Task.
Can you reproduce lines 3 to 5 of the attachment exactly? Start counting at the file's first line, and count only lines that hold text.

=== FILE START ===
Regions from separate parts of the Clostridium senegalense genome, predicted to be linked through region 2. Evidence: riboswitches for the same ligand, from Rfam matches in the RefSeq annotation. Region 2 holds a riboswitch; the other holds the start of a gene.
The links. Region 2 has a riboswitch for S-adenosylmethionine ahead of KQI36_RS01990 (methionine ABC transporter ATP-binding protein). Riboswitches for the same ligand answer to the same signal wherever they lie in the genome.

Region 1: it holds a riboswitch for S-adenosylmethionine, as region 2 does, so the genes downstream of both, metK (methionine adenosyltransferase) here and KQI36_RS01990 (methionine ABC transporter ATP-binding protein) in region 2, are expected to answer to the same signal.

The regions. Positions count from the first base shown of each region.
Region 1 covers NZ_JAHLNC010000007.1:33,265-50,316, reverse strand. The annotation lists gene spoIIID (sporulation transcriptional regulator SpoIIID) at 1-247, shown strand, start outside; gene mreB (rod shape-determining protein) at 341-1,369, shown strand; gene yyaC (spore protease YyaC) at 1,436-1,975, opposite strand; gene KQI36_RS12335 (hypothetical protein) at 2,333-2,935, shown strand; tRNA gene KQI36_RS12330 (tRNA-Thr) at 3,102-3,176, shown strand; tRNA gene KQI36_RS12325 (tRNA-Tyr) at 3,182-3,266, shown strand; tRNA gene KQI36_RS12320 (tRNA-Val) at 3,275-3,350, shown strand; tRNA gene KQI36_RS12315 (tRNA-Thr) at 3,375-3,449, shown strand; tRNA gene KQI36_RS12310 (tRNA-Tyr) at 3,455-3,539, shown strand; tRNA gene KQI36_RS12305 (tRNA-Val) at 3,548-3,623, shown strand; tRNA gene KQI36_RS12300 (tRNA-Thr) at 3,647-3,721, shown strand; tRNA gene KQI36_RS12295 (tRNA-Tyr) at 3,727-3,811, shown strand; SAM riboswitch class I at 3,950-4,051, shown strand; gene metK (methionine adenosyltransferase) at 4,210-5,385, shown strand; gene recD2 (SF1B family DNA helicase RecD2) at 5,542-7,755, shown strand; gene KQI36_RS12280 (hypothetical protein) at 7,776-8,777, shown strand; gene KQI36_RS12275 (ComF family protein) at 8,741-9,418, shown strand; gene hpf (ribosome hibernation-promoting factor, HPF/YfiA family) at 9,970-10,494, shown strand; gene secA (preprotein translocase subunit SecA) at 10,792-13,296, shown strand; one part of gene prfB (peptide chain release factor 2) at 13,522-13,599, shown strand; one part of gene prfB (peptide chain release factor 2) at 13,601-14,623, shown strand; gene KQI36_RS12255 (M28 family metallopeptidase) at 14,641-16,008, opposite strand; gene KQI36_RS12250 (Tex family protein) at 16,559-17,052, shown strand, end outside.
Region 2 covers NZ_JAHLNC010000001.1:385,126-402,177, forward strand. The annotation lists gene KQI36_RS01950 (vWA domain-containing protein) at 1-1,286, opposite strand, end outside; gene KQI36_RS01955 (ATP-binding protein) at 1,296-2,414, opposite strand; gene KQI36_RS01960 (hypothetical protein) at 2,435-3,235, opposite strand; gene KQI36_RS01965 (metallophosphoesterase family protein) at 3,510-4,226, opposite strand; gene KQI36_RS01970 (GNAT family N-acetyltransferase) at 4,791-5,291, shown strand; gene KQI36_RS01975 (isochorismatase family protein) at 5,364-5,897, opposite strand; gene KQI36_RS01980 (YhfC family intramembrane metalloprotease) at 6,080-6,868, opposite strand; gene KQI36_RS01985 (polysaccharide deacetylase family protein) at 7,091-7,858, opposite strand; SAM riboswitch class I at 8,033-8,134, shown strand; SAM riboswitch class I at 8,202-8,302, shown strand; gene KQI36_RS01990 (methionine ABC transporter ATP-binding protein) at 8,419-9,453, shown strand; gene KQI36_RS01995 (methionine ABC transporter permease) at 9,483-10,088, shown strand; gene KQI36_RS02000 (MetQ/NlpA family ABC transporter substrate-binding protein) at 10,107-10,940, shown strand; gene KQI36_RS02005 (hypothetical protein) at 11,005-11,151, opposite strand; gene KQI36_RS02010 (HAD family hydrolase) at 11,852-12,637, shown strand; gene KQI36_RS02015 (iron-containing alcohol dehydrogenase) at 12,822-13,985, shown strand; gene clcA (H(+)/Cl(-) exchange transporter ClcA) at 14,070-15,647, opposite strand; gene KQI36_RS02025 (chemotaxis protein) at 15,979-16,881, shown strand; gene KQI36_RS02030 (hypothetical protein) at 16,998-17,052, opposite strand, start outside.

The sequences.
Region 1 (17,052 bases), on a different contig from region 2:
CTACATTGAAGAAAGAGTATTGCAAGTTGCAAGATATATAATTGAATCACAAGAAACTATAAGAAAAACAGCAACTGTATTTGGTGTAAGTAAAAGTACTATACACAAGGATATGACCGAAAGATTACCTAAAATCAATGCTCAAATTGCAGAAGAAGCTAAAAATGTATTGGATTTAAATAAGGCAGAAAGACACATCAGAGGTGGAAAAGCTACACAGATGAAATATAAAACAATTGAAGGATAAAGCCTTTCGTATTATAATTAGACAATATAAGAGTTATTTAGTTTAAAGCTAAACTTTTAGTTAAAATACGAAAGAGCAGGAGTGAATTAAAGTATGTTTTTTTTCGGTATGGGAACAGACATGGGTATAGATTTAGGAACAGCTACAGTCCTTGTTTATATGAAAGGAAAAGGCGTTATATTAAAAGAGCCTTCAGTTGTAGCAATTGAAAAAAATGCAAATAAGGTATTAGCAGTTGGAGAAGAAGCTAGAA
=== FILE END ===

Region 1: it holds a riboswitch for S-adenosylmethionine, as region 2 does, so the genes downstream of both, metK (methionine adenosyltransferase) here and KQI36_RS01990 (methionine ABC transporter ATP-binding protein) in region 2, are expected to answer to the same signal.

The regions. Positions count from the first base shown of each region.
Region 1 covers NZ_JAHLNC010000007.1:33,265-50,316, reverse strand. The annotation lists gene spoIIID (sporulation transcriptional regulator SpoIIID) at 1-247, shown strand, start outside; gene mreB (rod shape-determining protein) at 341-1,369, shown strand; gene yyaC (spore protease YyaC) at 1,436-1,975, opposite strand; gene KQI36_RS12335 (hypothetical protein) at 2,333-2,935, shown strand; tRNA gene KQI36_RS12330 (tRNA-Thr) at 3,102-3,176, shown strand; tRNA gene KQI36_RS12325 (tRNA-Tyr) at 3,182-3,266, shown strand; tRNA gene KQI36_RS12320 (tRNA-Val) at 3,275-3,350, shown strand; tRNA gene KQI36_RS12315 (tRNA-Thr) at 3,375-3,449, shown strand; tRNA gene KQI36_RS12310 (tRNA-Tyr) at 3,455-3,539, shown strand; tRNA gene KQI36_RS12305 (tRNA-Val) at 3,548-3,623, shown strand; tRNA gene KQI36_RS12300 (tRNA-Thr) at 3,647-3,721, shown strand; tRNA gene KQI36_RS12295 (tRNA-Tyr) at 3,727-3,811, shown strand; SAM riboswitch class I at 3,950-4,051, shown strand; gene metK (methionine adenosyltransferase) at 4,210-5,385, shown strand; gene recD2 (SF1B family DNA helicase RecD2) at 5,542-7,755, shown strand; gene KQI36_RS12280 (hypothetical protein) at 7,776-8,777, shown strand; gene KQI36_RS12275 (ComF family protein) at 8,741-9,418, shown strand; gene hpf (ribosome hibernation-promoting factor, HPF/YfiA family) at 9,970-10,494, shown strand; gene secA (preprotein translocase subunit SecA) at 10,792-13,296, shown strand; one part of gene prfB (peptide chain release factor 2) at 13,522-13,599, shown strand; one part of gene prfB (peptide chain release factor 2) at 13,601-14,623, shown strand; gene KQI36_RS12255 (M28 family metallopeptidase) at 14,641-16,008, opposite strand; gene KQI36_RS12250 (Tex family protein) at 16,559-17,052, shown strand, end outside.